Your blood sugar levels rise in early morning as part of the circadian rhythm cycle in humans. At the same time, you rest, and your blood sugar level tend to increase. Fluctuations in blood sugar levels overnight and during sleeping are common but they are not a matter of concern in healthy individuals.
Getting a good night's sleep is crucial for stabilising symptoms of high blood sugar. There seems to have been a general decline in the average number of hours people sleep every night during the previous several decades. This trend toward shorter amounts of sleep throughout time may have had a role in the concurrent rise in rates of overweight and diabetes. Blood sugar levels influence both obesity and diabetes and vice versa. Consequently, blood sugar may play a role in weight reduction and getting a good night's rest.
Because of the inextricable link between sleep and overall health, it should be no surprise that sleep impacts glucose metabolism. So, the connection between sleep and blood sugar levels is intricate.
It's linked to how well the hormone insulin is doing its job of clearing glucose from circulation. When you sleep, your blood sugar can fluctuate, often between the hours of 4 and 8 in the morning (usually rise). (The phenomenon is known as the "dawn effect.") Normal levels of blood glucose are maintained because insulin signals muscle, fat, and liver cells to take up glucose from the blood.
In people with diabetes and those at risk for developing the disease, insulin's absolute quantity or effectiveness is reduced, leading to elevated blood sugar.
This is likely because sleep patterns have a cumulative effect on cells' responsiveness to insulin. More than four thousand participants participated in research where they reported how much sleep they obtained each night. People who slept fewer than 6 hours each night were twice as likely to develop insulin-resistant cells or full-blown diabetes (Type 2 diabetes). This was still the case even when the researchers factored in various other ways of living.
Sleep apnoea and other sleep disturbances and disorders seem to increase the risk of developing diabetes. On the other hand, the stakes increase at the extremes as well. Too much sleep (more than 9 hours each night) may also increase the risk of developing diabetes.
Sleep has been shown to increase and decrease glucose levels, which may seem counterintuitive initially. The average rise in blood sugar at night and during sleep is part of a daily cycle that our bodies go through, termed a circadian rhythm. These occasional, harmless spikes in blood sugar are pretty standard.
Restorative sleep may help reduce harmful blood sugar levels by fostering healthy systems. Lack of sleep raises the probability of high blood sugar. One night of interrupted sleep may increase insulin resistance and, in turn, blood sugar levels. Because of this, sleep deprivation has been linked to diabetes.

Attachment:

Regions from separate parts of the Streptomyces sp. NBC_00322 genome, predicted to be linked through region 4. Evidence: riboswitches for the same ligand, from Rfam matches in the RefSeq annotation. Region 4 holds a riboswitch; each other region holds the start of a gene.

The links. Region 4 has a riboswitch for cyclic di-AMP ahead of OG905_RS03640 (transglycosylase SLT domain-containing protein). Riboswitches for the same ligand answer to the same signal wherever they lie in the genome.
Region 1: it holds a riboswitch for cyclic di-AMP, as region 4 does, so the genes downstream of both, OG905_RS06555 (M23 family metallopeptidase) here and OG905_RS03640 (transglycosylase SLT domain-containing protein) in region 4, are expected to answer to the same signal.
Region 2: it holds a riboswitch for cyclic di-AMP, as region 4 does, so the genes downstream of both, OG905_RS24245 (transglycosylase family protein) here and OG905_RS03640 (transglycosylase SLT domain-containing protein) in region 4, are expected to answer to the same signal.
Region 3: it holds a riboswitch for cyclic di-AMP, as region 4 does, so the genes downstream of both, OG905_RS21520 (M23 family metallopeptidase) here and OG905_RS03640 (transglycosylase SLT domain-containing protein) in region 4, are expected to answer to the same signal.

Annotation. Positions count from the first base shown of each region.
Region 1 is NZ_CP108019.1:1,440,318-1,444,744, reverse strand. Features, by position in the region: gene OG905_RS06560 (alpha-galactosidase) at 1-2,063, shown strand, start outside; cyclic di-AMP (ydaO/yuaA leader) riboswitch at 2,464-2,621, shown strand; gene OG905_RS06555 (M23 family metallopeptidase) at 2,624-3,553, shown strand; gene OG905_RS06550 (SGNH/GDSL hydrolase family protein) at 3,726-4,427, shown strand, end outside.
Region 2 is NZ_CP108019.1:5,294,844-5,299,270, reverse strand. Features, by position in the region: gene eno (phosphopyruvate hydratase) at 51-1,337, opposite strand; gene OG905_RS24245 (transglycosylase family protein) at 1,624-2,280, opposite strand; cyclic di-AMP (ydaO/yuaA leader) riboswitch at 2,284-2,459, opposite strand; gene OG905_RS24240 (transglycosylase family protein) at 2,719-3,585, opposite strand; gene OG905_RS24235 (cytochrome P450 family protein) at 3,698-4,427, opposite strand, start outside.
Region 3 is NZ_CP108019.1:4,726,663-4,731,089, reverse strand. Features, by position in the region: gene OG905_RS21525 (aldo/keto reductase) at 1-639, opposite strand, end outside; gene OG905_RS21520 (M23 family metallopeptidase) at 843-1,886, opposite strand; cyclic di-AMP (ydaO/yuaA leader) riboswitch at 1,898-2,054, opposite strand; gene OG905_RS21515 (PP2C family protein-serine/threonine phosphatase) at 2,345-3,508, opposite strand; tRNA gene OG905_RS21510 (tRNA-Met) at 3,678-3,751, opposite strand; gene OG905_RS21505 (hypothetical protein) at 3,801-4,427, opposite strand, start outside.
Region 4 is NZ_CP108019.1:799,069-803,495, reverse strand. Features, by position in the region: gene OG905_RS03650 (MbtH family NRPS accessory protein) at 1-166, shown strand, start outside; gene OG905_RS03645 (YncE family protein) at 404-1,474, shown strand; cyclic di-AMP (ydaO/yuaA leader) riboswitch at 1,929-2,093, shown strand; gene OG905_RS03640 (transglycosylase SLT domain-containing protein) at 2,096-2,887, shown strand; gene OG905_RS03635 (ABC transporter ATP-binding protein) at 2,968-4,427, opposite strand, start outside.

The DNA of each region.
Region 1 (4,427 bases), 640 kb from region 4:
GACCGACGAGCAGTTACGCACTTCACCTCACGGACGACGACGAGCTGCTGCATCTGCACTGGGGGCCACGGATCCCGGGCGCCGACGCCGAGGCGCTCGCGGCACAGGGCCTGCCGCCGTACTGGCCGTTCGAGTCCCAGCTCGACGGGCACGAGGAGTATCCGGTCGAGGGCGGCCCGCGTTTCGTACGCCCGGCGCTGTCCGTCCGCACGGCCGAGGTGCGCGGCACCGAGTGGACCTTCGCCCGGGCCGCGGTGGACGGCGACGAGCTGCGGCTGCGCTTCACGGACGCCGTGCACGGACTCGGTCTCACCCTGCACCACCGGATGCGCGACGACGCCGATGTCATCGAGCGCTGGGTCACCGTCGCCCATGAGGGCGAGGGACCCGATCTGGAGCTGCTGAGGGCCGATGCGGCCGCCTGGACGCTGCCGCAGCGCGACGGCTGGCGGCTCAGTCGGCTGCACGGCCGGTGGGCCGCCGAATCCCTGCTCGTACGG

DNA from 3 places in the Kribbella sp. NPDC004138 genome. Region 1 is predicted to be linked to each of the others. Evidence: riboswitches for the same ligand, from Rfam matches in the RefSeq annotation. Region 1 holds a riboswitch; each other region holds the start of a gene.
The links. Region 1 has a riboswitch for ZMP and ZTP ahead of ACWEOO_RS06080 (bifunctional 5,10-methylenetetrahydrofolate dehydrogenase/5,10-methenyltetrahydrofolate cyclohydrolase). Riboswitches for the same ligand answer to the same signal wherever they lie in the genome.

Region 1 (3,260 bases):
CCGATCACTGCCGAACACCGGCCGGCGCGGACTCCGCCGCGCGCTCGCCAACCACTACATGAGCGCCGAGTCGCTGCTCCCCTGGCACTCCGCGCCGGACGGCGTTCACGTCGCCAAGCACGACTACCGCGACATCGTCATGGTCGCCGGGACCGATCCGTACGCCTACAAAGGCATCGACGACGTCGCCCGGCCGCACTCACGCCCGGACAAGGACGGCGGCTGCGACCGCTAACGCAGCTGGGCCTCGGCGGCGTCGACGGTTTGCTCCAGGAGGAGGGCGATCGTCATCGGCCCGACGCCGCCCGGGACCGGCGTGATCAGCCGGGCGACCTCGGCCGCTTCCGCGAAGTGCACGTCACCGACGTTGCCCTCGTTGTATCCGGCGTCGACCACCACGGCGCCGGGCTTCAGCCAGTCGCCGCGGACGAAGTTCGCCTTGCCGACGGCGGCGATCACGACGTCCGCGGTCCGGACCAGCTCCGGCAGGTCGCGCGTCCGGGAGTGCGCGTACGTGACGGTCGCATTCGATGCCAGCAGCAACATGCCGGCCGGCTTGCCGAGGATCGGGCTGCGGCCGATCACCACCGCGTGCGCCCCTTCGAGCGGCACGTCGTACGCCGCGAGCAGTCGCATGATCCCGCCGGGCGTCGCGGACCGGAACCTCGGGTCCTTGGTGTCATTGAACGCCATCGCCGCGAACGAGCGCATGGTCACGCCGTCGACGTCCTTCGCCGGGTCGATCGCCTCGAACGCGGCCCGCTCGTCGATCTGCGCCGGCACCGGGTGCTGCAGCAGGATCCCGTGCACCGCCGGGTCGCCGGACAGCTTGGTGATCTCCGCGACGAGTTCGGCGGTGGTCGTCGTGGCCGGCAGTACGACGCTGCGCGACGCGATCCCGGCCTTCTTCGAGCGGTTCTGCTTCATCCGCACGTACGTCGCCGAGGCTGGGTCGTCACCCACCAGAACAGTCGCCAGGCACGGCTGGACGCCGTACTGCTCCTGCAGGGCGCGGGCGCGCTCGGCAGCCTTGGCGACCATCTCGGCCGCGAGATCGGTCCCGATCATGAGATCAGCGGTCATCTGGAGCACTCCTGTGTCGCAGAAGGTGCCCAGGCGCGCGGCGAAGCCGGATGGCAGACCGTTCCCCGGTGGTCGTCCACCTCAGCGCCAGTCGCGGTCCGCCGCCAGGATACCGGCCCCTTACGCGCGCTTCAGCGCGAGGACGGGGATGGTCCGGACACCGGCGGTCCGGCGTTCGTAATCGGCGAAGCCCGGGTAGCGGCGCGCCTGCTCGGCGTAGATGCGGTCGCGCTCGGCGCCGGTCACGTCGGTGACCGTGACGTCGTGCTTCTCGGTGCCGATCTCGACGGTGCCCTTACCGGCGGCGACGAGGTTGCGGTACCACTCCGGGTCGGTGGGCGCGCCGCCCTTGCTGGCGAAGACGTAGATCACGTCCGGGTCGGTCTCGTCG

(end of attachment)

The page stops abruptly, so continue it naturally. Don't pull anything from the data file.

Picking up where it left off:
Understanding the relationship between sleep and blood sugar requires further study. The following have been observed to impact sleep's effect on blood sugar levels:
If you want to sleep better, try using these methods
It will help if you put away your phone or e-reader at night since the light might keep you awake. If you find that reading electronic devices like tablets and smartphones before bed disrupts your sleep, try switching to traditional literature instead.
Having a glass of wine before bed may help you relax, but it's unlikely that you'll sleep through the night.
Turn off your phone if you get texts in the middle of the night. Instead of utilising your phone's alarm function, you may want to invest in a traditional alarm clock. Realising that you won't have any pressing needs for your phone overnight may give you the confidence to leave it in the drawer.
Birdsong in the morning may seem like a lovely way to wake up, but it has the opposite effect at the night. It may cause significant disruptions to your sleep schedule. You may be unable to sleep because of the early morning noises of trash trucks, street cleaners, and people heading to work.
Turning on a ceiling, desk, or central air fan might help drown out these disturbances if you have trouble sleeping.
Maintain a regular sleep-wake schedule, including on the weekends: go to bed and rise at the exact times each day help to stabilise blood sugars. Your internal clock will begin to sense your exhaustion and wake you up.
Stay away from caffeine, exercise, and even mundane household chores after dark. Slow-paced yoga practice is the only night-time exercise you should consider since it helps your body wind down and get ready for sleep. In the alternative, your heart rate and blood pressure will increase, and it will take longer for your body to return to a normal state of relaxation.
A pleasant sleeping environment greatly aids a good night's sleep. The purchase of a new mattress should be seriously considered. If it has been a while since you last had a new bed, this may help you sleep better.
Another way to ensure a restful night's sleep is maintaining a temperate bedroom. You may want to open a window or use a fan to create a more relaxed environment in your bedroom if you have trouble falling asleep at room temperature.
Hope you now know what is the relationship between blood sugar and sleep. If you are having trouble sleeping and the condition persists, you should see a doctor. Lack of therapy for chronic sleep disruption might make it difficult to function normally throughout the day.
Changing one or more aspects of your daily routine may help you sleep better shortly. Making even a single minor adjustment may have a significant impact on blood sugar. It's vital to remain at it daily since habit formation typically takes around three weeks.